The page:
NYPD Officer Cronin back in court facing attempted murder charges

Thursday, January 22, 2015
NYPD Officer Cronin in court facing attempted murder charges
Jim Hoffer has the story.

NEW YORK (WABC) -- An NYPD officer facing attempted murder charges was back in court Thursday. Lawyers for Brendan Cronin presented a psychological evaluation that could set the stage for his defense. Cronin is accused of opening fire on a stopped car while he was off-duty. Eyewitness News was the only camera in the court room.

A stoic Officer Cronin appeared in court for what will be a years-long legal battle. The battle will try to keep him from spending years behind bars for what can only be described as a bizarre shooting of two people he never met, but whose lives he nearly ended.

NYPD Officer Brendan Cronin said not a single word in court. His attorney told the Judge that Cronin had completed a psychological evaluation which they were ready to hand over to the prosecutors. That report likely lays the groundwork for some kind of psychological defense for Cronin, who's charged with attempted murder for firing 14 shots at a car stopped at a traffic light in Pelham back in April. Six of those shots hit Joseph Felice who nearly died.

"No comment means no comment. I appreciate that," said Cronin's attorney.

"Mr. Cronin do you have anything to say," Eyewitness News asked.

"No comment from Mr. Cronin," his attorney said.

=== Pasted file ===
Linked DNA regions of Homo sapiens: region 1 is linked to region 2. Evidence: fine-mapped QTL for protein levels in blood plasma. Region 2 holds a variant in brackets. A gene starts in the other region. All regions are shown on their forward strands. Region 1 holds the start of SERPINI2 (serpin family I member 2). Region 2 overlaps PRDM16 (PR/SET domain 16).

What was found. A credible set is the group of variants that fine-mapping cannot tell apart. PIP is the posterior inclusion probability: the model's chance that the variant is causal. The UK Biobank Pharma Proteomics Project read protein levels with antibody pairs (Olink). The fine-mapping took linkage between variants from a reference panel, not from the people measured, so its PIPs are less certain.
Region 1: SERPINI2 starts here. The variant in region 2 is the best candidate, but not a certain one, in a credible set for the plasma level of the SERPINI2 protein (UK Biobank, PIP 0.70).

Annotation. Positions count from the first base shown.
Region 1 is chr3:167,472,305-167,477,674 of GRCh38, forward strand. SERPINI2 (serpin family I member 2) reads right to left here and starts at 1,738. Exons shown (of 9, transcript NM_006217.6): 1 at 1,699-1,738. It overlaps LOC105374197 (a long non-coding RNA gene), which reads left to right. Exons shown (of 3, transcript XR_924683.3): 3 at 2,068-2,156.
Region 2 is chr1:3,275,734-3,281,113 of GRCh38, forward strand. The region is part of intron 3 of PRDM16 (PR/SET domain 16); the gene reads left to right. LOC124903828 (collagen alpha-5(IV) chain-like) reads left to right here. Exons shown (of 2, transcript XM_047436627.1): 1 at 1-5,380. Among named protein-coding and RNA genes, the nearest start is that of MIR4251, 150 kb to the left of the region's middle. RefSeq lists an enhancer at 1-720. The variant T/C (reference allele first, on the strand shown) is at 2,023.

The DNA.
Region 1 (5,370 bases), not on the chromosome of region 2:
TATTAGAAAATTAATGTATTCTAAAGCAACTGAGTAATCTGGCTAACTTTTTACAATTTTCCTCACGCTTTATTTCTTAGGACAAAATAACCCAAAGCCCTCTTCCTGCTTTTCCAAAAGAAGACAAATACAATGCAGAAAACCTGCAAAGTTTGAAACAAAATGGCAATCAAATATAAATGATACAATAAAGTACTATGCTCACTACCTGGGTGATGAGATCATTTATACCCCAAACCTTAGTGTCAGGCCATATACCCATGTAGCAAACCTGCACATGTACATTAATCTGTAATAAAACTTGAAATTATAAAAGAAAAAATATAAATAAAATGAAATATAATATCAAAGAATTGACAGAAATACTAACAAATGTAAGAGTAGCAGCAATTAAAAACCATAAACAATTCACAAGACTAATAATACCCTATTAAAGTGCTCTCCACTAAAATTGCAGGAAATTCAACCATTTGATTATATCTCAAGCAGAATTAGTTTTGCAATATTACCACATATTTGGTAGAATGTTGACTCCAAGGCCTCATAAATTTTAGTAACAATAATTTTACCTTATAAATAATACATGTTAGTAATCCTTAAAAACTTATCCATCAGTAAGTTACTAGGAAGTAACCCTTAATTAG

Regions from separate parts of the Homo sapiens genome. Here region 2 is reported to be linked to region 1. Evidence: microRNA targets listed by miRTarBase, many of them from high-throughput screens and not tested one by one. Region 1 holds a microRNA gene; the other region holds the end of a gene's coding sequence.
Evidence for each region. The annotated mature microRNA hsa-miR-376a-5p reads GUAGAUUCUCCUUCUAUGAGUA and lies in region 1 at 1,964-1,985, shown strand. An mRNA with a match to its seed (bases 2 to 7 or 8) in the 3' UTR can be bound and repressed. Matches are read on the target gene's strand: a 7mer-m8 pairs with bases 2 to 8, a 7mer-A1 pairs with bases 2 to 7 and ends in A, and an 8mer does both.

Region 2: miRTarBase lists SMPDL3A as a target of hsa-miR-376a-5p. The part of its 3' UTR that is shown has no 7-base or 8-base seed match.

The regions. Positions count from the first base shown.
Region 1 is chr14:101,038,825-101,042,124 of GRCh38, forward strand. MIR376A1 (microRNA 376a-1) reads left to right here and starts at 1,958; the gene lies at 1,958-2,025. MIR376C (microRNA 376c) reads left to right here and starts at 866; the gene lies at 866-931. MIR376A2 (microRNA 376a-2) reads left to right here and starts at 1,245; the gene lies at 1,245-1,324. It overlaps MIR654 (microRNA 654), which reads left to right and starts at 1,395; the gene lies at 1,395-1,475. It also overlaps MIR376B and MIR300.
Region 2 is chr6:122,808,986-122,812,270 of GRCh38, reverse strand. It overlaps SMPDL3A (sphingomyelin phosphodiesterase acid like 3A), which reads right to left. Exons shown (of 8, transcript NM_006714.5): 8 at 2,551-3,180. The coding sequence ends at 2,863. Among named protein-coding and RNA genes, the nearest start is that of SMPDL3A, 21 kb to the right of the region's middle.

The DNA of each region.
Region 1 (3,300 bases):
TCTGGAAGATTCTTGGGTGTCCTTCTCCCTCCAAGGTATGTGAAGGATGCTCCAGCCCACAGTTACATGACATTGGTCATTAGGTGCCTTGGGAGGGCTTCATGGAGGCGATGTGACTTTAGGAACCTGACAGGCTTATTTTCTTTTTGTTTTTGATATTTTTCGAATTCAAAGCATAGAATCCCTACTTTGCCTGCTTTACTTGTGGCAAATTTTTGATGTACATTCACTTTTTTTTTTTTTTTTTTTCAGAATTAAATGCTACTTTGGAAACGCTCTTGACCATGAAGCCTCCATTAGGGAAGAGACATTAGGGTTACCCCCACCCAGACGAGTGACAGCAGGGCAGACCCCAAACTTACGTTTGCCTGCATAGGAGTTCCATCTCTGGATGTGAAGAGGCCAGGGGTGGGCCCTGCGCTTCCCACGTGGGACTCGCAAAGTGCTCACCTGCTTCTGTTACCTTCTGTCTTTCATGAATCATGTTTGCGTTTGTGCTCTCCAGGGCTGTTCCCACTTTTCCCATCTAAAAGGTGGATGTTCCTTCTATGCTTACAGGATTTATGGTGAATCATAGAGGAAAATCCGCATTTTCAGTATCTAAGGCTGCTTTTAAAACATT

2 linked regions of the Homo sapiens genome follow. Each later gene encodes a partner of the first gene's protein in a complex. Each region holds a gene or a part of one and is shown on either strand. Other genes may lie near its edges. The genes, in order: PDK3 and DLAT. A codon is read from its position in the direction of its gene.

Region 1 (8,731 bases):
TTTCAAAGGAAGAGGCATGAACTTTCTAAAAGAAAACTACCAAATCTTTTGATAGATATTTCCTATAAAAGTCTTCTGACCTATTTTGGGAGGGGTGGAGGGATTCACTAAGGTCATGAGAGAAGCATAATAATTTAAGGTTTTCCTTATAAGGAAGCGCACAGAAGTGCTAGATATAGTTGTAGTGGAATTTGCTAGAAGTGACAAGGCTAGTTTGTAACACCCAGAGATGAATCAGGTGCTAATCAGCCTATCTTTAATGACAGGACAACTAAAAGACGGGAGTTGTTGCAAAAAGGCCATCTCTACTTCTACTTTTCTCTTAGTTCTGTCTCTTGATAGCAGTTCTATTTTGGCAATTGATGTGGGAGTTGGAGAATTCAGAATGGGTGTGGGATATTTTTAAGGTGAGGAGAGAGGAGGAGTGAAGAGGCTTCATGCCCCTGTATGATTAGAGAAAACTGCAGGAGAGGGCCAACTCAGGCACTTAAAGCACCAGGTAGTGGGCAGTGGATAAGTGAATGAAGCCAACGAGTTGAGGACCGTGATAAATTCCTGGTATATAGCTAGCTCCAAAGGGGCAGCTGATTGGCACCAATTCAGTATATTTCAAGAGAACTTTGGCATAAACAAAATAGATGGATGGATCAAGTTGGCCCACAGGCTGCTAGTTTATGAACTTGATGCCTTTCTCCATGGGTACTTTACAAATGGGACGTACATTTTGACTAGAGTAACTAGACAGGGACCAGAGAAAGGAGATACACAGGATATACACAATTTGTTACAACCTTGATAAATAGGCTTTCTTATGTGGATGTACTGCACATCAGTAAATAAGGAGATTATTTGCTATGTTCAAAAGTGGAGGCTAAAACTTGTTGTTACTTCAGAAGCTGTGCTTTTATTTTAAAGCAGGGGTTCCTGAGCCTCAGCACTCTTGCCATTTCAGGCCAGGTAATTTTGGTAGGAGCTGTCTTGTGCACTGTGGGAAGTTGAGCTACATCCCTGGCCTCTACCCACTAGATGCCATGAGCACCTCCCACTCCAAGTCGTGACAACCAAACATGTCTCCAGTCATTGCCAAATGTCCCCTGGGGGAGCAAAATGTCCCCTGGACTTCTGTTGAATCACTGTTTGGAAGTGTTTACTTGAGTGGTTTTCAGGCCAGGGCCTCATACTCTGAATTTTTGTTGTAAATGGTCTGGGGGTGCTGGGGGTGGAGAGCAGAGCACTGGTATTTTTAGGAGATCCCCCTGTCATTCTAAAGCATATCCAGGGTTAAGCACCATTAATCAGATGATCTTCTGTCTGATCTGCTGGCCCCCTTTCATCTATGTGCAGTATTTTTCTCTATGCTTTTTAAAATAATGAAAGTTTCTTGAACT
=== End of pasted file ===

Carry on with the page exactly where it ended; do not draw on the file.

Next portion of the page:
The bizarre shooting happened after Officer Cronin had spent the day doing drills on vehicle stops while at a nearby NYPD training facility. Afterward, while off-duty, he went out for drinks, allegedly got kicked out of a City Island bar for fighting. Shortly after, Cronin got out of his parked car and started blasting away at Felice and his friend who had just pulled up to the light on their way from playing hockey. Prosecutors say Cronin told police he drank whiskey and beer that night.

"There aren't a lot of good options," said N.G. Berrill, Ph.D., NY Forensic Center.

Forensic Psychologist Dr. N.G. Berrill says there are few psychiatric defenses for Officer Cronin to use in his case, especially considering his alleged drinking.

"You become so intoxicated that your judgment is impaired, that's what happens when you drink a lot. The fact you have a weapon and been given authority to carry weapon you don't get off the hook and can't use psychiatric reasons to abdicate responsibility," Dr. Berrill said.

Officer Cronin apparently told prosecutors that he doesn't remember firing his weapon suggesting he blacked out.

On March 12th, Cronin is back in court when we might learn more about whether his blacking out becomes part of his defense strategy.

"He would have to have a pattern of acting out or blacking out on other occasions that might be helpful from a defense prospective that's a lot of stuff to try and uncover and work with," Dr. Berrill said.

The NYPD has suspended Cronin without pay. If he's found guilty, he could spend up to 25 years in prison.